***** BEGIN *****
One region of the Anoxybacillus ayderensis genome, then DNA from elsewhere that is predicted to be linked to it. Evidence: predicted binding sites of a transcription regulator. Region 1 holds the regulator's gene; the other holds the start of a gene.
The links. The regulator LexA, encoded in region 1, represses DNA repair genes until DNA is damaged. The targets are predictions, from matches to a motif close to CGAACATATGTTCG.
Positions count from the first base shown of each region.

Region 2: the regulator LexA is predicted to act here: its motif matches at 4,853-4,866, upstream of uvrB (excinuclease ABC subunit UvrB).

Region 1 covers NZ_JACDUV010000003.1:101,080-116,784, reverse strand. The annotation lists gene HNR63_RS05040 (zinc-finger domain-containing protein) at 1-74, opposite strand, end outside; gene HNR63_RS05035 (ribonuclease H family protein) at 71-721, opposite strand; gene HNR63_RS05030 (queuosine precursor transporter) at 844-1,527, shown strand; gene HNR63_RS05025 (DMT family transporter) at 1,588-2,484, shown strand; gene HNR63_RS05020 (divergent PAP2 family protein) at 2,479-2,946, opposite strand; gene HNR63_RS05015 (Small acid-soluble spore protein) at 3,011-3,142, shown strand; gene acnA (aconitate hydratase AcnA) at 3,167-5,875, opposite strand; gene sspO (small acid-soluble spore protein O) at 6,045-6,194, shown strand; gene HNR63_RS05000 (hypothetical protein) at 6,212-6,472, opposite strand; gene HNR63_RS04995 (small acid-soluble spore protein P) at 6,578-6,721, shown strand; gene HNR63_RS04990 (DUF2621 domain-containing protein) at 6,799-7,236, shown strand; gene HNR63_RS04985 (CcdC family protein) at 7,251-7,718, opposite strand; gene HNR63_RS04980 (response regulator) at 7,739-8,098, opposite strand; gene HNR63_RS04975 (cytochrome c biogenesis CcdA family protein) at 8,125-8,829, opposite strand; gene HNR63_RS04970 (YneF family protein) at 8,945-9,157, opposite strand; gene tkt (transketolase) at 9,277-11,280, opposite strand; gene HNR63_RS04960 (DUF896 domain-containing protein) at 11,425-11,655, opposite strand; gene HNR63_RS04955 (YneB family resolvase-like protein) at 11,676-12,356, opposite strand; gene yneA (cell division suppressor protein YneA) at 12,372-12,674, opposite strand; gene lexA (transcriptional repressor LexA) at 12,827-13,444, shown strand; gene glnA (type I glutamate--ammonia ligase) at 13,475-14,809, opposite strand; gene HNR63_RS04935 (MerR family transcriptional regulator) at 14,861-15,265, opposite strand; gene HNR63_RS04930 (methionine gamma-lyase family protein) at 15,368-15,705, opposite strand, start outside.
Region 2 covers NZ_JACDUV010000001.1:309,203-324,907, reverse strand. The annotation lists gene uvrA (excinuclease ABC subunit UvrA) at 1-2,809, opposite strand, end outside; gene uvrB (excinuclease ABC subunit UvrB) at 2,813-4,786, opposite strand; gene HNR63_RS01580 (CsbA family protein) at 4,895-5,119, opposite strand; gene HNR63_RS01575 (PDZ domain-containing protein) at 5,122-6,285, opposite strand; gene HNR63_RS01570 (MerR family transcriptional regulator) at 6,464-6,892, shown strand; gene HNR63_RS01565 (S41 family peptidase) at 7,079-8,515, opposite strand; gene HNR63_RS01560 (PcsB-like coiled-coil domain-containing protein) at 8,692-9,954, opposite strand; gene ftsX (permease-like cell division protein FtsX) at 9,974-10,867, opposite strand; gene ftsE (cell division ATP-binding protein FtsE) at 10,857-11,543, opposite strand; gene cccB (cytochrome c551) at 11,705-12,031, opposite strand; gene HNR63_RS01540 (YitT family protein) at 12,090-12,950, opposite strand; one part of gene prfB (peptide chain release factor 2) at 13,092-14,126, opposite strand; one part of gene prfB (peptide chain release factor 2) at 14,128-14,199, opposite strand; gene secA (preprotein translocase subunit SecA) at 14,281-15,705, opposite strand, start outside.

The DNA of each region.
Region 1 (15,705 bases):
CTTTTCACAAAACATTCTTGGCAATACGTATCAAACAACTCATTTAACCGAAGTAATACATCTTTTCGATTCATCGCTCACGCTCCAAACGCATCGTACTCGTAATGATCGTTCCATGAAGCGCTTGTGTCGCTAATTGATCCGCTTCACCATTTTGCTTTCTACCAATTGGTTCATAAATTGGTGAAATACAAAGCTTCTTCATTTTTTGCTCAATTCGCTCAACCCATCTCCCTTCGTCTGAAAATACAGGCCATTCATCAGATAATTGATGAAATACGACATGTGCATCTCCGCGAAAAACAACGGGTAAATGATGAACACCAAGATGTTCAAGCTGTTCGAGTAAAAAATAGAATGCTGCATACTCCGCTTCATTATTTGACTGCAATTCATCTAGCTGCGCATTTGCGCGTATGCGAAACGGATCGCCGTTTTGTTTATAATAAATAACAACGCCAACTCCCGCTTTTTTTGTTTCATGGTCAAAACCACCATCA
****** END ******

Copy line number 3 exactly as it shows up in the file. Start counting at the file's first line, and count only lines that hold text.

Positions count from the first base shown of each region.